Weed scientists with the University of Arkansas System Division of Agriculture have a new weekly podcast series — Weeds AR Wild — to share recommendations and updates on weed management issues important to Arkansas row crop growers, crop consultants and others working in agriculture.
The series, which debuted March 3, is hosted by Division of Agriculture experts, including Extension weed scientists Tommy Butts and Tom Barber and Arkansas Agricultural Experiment Station researcher Jason Norsworthy, distinguished professor in the division’s Crop, Soil and Environmental Sciences department.
The episodes are available at Arkansas Row Crops Radio.
“Early episodes in the Weeds AR Wild series focused on 2021 recommendations for burndown herbicide applications and Italian ryegrass and Palmer amaranth resistance and management,” Butts said.
In April, episodes will address the best times and products for cover crop termination, soybean and cotton residual herbicides, Loyant injury and weed control in rice. Planned episodes in May will focus on weed control in row rice.
New episodes will be posted on Wednesdays through July and can also be accessed through Apple Podcasts.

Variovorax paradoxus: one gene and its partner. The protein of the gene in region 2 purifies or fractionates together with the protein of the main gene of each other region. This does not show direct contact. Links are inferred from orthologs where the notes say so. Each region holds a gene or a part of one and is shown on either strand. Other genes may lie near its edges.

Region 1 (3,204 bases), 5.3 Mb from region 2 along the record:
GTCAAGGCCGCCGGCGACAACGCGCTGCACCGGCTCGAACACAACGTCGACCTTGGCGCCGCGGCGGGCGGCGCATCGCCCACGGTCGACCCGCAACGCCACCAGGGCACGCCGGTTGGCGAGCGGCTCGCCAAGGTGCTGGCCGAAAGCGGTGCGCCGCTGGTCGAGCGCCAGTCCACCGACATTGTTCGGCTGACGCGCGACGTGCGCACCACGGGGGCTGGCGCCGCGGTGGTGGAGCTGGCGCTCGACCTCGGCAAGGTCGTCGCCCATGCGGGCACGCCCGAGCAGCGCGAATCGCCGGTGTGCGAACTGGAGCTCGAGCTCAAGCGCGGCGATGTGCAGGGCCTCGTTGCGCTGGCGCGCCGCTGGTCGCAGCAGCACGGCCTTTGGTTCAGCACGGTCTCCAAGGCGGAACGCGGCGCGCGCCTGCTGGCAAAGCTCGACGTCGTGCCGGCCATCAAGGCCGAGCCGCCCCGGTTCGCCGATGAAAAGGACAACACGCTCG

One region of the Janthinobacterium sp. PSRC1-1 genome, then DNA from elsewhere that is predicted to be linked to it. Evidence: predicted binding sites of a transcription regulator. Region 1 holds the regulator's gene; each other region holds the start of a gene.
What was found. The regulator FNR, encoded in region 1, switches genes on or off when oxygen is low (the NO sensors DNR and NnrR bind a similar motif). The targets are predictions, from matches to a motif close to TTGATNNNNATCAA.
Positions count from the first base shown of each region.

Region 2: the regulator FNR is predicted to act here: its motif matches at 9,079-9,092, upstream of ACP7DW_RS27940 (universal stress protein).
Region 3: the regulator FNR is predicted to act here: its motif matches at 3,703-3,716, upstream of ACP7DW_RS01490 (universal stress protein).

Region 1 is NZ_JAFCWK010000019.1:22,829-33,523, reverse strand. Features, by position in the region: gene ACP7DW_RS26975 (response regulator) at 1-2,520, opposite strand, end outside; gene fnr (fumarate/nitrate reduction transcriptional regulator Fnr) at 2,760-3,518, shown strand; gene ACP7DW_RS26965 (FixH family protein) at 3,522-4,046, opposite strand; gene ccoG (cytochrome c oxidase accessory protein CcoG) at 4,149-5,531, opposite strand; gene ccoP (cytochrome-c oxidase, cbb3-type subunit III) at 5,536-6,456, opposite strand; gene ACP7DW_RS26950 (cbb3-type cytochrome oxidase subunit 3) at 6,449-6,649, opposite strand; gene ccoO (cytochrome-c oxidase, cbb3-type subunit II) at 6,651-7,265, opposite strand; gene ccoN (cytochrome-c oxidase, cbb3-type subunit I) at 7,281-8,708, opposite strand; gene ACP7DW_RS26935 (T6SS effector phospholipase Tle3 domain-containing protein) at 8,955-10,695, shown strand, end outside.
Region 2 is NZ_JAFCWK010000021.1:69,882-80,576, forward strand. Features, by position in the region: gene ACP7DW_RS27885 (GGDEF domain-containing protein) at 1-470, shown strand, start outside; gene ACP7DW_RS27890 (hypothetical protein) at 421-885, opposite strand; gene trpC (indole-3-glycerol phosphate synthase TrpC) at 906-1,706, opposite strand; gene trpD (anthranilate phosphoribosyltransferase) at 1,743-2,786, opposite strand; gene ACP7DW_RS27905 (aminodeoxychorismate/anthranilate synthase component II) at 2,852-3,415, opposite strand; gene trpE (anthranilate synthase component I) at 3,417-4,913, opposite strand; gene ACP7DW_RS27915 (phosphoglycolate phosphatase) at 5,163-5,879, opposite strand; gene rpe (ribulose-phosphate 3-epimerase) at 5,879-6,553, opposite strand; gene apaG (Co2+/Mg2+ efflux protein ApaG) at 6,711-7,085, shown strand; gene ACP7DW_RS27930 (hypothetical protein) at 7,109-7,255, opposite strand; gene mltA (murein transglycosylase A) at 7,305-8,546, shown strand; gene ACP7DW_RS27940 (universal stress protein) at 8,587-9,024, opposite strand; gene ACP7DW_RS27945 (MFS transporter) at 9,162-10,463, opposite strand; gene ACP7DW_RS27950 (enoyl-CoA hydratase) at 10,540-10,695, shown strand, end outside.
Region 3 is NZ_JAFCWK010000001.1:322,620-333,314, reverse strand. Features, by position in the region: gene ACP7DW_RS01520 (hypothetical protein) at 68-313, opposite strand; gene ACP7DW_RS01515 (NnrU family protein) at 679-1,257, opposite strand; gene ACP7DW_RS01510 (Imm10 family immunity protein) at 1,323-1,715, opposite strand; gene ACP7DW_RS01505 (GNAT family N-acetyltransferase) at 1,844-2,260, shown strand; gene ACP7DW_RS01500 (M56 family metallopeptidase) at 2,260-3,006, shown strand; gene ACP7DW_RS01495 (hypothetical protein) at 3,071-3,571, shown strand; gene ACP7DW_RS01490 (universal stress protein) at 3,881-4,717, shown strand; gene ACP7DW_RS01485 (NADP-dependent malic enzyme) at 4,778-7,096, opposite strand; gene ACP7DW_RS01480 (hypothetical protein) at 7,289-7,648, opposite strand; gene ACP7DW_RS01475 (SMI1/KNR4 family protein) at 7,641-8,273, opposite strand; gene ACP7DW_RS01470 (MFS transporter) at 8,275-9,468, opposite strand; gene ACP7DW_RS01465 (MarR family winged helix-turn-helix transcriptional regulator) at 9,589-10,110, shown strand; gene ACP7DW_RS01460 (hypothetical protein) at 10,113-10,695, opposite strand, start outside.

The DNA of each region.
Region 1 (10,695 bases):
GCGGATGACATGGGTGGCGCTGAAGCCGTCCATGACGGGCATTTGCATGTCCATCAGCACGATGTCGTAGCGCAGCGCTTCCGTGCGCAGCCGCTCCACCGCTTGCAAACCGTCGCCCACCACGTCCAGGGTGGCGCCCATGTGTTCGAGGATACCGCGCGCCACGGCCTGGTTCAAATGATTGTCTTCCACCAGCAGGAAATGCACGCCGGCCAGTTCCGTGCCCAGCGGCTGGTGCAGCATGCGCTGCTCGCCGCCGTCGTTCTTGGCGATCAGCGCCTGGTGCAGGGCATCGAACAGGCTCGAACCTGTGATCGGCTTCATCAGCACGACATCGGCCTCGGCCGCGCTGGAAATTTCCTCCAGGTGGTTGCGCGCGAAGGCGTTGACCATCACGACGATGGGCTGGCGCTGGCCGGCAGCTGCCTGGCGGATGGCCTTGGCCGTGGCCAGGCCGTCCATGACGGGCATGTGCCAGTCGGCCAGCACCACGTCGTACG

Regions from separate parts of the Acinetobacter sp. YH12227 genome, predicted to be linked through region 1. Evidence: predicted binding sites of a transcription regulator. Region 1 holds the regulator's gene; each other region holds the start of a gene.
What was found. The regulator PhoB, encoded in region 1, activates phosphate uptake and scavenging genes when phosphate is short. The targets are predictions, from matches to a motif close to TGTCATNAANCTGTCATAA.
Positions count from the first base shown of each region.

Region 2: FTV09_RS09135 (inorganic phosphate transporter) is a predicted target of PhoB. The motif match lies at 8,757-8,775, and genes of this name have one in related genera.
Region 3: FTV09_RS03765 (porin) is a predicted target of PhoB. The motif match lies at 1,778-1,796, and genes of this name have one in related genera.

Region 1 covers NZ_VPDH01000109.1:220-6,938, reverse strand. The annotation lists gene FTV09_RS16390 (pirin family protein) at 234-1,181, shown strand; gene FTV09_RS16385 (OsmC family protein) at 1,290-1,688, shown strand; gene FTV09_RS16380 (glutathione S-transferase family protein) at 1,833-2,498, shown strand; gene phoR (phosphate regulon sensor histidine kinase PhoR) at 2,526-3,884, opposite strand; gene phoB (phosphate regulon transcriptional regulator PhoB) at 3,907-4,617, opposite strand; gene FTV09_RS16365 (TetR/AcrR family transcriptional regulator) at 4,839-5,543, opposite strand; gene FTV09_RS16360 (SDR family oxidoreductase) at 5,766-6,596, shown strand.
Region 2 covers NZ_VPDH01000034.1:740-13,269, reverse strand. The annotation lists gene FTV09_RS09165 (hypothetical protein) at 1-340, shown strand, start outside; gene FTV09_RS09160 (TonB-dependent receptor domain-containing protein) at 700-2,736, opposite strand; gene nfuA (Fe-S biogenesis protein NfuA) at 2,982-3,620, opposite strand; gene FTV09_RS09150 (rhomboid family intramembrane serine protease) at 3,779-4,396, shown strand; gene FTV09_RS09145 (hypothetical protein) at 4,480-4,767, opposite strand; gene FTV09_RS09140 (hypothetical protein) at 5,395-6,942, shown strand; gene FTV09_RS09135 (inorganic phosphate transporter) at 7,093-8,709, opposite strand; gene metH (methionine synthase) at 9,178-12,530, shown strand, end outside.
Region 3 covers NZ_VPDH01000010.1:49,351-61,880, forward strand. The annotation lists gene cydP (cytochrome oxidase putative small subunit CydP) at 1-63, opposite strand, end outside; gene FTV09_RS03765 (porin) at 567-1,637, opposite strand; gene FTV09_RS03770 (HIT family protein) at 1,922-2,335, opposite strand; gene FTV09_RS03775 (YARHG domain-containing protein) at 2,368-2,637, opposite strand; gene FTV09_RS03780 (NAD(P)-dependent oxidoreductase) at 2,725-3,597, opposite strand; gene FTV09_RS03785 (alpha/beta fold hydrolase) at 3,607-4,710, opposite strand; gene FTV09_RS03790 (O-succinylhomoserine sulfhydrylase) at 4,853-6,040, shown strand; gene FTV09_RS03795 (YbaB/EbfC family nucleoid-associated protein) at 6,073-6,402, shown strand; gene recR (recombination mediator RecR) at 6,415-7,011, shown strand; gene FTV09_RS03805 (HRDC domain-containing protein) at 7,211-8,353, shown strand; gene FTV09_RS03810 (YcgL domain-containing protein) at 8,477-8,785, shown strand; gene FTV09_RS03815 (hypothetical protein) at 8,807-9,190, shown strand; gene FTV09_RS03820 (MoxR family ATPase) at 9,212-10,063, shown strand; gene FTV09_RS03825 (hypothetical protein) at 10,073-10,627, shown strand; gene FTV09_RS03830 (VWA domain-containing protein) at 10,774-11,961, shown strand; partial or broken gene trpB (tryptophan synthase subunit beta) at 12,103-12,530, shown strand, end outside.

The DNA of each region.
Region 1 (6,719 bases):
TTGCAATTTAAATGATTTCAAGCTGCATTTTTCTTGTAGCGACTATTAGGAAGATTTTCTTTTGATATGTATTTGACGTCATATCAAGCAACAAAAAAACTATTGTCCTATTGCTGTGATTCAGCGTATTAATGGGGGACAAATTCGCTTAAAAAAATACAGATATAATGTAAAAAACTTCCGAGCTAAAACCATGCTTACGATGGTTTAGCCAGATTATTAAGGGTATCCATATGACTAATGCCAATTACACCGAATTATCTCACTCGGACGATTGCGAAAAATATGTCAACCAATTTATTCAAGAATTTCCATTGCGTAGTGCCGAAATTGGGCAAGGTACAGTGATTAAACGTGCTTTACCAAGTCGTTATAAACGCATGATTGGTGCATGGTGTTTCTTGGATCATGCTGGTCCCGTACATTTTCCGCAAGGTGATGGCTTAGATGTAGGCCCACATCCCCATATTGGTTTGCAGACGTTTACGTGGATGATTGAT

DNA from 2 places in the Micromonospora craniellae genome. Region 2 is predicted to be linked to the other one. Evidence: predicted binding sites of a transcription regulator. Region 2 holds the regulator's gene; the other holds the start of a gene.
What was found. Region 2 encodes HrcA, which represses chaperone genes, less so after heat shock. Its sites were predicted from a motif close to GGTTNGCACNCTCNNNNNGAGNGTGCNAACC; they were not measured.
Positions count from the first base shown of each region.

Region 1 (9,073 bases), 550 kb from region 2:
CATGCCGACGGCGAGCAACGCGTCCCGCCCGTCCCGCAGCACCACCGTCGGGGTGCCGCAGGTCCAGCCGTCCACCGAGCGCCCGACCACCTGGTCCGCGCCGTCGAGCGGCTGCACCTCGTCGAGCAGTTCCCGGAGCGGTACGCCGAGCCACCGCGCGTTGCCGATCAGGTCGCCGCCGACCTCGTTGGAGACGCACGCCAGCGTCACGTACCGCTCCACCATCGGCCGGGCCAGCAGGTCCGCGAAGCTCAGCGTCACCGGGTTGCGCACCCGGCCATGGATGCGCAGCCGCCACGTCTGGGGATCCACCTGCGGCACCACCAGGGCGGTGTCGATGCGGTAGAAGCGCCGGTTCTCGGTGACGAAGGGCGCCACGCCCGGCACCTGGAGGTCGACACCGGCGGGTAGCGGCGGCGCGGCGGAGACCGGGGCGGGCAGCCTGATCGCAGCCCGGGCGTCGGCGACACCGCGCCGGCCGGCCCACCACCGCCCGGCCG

The new series is part of the division’s Arkansas Row Crops Radio, which debuted in 2019 as a way to provide timely information and resources for Arkansas row crop producers. Eighteen episodes are available online and have been downloaded nearly 3,000 times.
Like the Row Crops Radio, Weeds AR Wild will provide timely updates for growers and producers, with a focus on weed management.
“I think the podcast will serve as another convenient and easily accessible tool that we use to provide relevant weed management recommendations on a timely basis as weed control issues arise during the growing season,” Barber said. “It also provides an opportunity for timely discussions with consultants and weed control experts from other states.”
“As the year goes on, if we’re getting a lot of phone calls on a particular topic, we’ll do a segment on that issue,” Butts said. “With a podcast, we have the flexibility to discuss issues that our growers and producers are experiencing in real-time.”